McDonald’s CEO Steve Easterbrook and I will only ever have one thing in common: we’re both Watford lads… or at least, he was once. I’ll never go to university like he did because I can’t afford to get into that kind of debt. He earns £5,500 per hour. I earn £6.50. I doubt I’ll ever own a private jet. My dream is that, one day, I’ll be able to save up to get on a regular plane and visit Australia. But right now, all I want is a job I can juggle with college and a living wage so I can help support my mum.
Today, I’m on the picket lines at the McDonald’s in Watford where I work, after 95 percent of balloted workers voted to go on strike at five McDonald’s stores across the UK. It’s my first protest.
I was nervous, but it feels really good to be standing up for our rights; to be doing something, for once. We all feel so powerless as individuals, working for these international corporations where the rules might as well be being written on a different planet and you know you’re completely expendable. But so many people have come out to support us, with McStrikers marching over from branches in Crayford, Cambridge, even Manchester. I feel valued by the union. It’s something I’m prepared to fight for because I know we’ll all fight for each other.
It was only a couple of weeks after I started working at McDonalds that they started piling on the pressure. I have a speech impediment and I’m hard of hearing. I can do the work just fine but I need to be allowed to do one job at a time. It causes a lot of anxiety to be hurried and stressed about a million things at once.
They used to leave me on the front desk to deal with customers for ages, even though we’re supposed to rotate jobs. I didn’t mind doing my share of that, but they just didn’t get why it wasn’t OK to leave me there for hours, without a thought for why I might struggle with that.
Then, they started trying to bully me into taking on more shifts. It’s hard enough studying and working; I was already tired most of the time. But suddenly they wanted me to work three or four days a week on top of my classes. Eventually, I realised I had to be brave and stand up to them.
But I’d just turned 18 and now they could make me do the night shifts. I told them there was no way I could do a night shift before college the next day. They didn’t want to hear it.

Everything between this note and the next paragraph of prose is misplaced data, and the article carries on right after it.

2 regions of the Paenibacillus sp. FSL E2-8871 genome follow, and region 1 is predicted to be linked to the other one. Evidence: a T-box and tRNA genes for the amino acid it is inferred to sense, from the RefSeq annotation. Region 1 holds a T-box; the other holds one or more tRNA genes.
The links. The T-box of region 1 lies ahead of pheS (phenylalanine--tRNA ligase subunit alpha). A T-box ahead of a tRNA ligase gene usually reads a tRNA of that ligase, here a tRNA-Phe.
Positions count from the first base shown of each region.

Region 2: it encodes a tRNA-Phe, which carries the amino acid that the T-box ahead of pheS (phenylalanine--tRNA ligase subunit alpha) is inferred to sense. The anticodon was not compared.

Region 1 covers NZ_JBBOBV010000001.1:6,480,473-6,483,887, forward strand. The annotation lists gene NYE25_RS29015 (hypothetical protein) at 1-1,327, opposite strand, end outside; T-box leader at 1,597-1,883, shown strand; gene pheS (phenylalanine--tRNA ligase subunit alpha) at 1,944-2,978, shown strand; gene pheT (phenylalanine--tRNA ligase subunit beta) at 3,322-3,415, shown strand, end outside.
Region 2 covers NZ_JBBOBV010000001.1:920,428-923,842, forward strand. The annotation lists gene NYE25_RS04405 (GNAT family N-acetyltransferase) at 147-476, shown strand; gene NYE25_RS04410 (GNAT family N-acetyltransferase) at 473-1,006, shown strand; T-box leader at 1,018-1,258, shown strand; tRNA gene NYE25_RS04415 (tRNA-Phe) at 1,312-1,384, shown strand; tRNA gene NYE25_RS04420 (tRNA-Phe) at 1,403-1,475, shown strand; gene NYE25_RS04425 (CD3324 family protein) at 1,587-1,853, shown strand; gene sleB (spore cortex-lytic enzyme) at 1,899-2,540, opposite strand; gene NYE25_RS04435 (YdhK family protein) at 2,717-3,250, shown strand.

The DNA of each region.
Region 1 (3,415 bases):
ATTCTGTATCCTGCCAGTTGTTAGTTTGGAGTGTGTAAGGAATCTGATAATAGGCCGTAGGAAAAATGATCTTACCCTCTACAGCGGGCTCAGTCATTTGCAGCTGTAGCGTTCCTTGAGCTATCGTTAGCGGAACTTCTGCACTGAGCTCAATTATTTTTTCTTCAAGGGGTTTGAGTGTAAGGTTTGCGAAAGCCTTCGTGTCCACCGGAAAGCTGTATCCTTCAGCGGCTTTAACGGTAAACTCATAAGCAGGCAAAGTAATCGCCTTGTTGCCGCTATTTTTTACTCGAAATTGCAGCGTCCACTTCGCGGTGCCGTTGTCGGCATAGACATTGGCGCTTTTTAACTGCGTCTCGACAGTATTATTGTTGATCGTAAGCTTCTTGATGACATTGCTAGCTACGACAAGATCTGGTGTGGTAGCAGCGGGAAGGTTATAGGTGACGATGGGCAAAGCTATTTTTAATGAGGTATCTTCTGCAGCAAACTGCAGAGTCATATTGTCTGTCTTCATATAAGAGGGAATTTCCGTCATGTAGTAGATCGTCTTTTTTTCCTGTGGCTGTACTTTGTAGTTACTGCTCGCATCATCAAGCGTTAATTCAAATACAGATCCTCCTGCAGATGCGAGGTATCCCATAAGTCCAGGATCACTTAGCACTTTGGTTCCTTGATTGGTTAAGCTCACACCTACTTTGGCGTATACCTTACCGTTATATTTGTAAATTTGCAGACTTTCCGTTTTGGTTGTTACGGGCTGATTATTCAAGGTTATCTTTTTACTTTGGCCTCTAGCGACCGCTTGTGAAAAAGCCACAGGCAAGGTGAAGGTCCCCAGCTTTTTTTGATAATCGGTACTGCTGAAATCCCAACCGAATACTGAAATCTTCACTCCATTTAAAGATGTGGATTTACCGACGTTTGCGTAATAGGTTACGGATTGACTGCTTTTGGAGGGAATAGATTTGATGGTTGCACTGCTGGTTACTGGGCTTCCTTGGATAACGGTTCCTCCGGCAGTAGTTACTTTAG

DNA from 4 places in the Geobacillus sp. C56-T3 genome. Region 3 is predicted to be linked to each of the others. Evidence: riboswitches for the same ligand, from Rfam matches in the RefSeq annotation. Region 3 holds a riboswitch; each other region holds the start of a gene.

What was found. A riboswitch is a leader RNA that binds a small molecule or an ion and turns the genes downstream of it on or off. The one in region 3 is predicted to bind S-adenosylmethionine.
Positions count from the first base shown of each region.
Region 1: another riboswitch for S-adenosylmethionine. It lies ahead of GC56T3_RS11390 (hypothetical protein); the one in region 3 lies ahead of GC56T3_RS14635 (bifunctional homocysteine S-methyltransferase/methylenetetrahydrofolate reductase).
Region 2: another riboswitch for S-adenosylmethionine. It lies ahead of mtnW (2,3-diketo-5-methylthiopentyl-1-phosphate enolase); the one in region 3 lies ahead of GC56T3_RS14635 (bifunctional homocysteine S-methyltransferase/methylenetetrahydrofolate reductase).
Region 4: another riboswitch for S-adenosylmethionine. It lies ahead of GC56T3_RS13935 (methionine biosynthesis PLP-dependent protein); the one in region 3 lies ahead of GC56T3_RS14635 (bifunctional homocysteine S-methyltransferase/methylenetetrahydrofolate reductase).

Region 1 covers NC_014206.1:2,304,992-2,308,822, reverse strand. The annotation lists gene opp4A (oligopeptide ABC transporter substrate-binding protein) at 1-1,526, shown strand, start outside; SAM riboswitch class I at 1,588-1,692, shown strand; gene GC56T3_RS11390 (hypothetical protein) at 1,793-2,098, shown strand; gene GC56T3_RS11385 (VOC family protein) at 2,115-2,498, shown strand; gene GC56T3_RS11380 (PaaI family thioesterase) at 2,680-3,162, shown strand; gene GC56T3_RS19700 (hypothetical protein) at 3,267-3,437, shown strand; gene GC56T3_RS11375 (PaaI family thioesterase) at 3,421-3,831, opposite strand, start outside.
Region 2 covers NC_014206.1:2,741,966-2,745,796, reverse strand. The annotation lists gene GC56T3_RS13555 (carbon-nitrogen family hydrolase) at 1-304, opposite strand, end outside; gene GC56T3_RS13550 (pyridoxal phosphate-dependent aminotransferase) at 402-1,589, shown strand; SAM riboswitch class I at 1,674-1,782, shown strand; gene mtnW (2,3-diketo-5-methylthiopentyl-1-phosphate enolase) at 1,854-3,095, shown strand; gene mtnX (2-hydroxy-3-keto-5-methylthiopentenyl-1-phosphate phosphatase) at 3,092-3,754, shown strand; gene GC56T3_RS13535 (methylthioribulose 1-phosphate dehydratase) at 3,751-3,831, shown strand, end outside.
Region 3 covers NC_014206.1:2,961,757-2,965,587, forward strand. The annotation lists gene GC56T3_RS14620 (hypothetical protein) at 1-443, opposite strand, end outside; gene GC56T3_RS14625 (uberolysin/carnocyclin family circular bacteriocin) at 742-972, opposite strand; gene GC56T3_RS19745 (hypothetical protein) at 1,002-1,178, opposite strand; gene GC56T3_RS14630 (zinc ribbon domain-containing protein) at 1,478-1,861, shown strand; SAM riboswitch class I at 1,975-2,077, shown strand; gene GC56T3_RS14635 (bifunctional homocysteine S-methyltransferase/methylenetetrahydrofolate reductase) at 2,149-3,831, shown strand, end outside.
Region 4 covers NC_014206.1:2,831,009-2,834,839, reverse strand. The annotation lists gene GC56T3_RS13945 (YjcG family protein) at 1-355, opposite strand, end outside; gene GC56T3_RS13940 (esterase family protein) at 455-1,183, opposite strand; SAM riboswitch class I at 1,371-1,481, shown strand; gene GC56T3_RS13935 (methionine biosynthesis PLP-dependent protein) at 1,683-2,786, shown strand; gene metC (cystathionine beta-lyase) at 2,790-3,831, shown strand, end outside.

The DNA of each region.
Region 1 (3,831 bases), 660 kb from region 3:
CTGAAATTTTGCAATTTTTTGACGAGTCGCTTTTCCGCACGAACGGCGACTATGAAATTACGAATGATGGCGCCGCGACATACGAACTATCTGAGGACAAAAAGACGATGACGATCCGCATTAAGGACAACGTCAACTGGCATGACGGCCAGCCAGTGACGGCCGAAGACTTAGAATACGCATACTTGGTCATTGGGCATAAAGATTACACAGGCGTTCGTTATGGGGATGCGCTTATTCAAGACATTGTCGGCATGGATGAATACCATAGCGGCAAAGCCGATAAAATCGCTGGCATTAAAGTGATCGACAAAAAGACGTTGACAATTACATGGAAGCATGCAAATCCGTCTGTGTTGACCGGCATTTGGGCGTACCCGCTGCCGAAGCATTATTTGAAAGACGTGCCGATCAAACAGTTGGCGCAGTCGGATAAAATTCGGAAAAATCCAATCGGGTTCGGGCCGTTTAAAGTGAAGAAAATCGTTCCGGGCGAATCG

It’s funny, because they’re always going on about how zero hours contracts are better for students or people with kids because they provide ‘flexibility’. They never mention the fact you can’t take out a loan if you need one: you need guaranteed income to borrow anything and, on zero hours, nothing is guaranteed.
Another thing they don’t mention is that the flexibility belongs to your boss, not to you. If you don’t bend to what they want, they can drop you just like that, like it’s nothing. There’s plenty of other people with no job at all, desperate enough to take your place.
I was first put in touch with our local rep by a colleague on a particularly bad day. He helped me understand what my rights were. When he mentioned the campaign, I was interested. He explained what it was about and asked me if I’d like to be involved. ‘Why not?’ I thought.
A stable job, with a living wage and the right to join a union: we deserve all those things. And I knew right away that no one was going to just give them to us.
I live with my parents and my mum doesn’t work because she takes care of my dad, who has Parkinson’s disease. If I was earning £10 per hour it would change our lives.He earns £5,500 per hour. I earn £6.50. I doubt I’ll ever own a private jet
I’d be able to help her out more, that’s the main thing. My parents have supported me in everything I do, even the McStrike. They’re happy that I’m standing up for myself, as long as it doesn’t affect my studies. My mum’s going to come and visit us on the picket lines. Dad’s usually more comfortable staying at home but he’s going to try and come to show his support, too.
We’re not just fighting for ourselves, it’s for everybody. No one who’s working hard should be worried sick about money every day. More than that, we all deserve the chance to save up and make choices in a world where so many doors are locked by income. To me, the right to join a union means the right to get our voices heard. It’s like a support group; somewhere you can get together with other people who are facing the same challenges as you, and you figure out how to support each other and sort it out.
That’s what the Bakers’ Union (BFAWU) has been for me. I know McDonald’s say we don’t need a union because they have their procedures and that managers will listen to us and want to help but more often than not, that’s a lie.
Someone asked me recently how I feel about CEO Steve Easterbrook earning $15 million last year. ‘Poor,’ was my first thought. My second thought was that I’m pretty sure I work harder than he does. My third was that I wonder if anyone in the world works hard enough to deserve $15 million and a private jet.
I think it’s high time for him to fly it home to Watford and hear what we have to say. But ultimately, we’re not looking to Steve to change things for us – we’re looking to each other.
It’s my friends at work, the support of my union, the wave of support we’ve had from the public that gives me hope. After the first strike in September, McDonald’s offered us its largest pay rise for a decade. It’s not a living wage, it’s not yet what we need and deserve – but it’s a start. We don’t need to wonder any more whether we can change things: it’s already happening.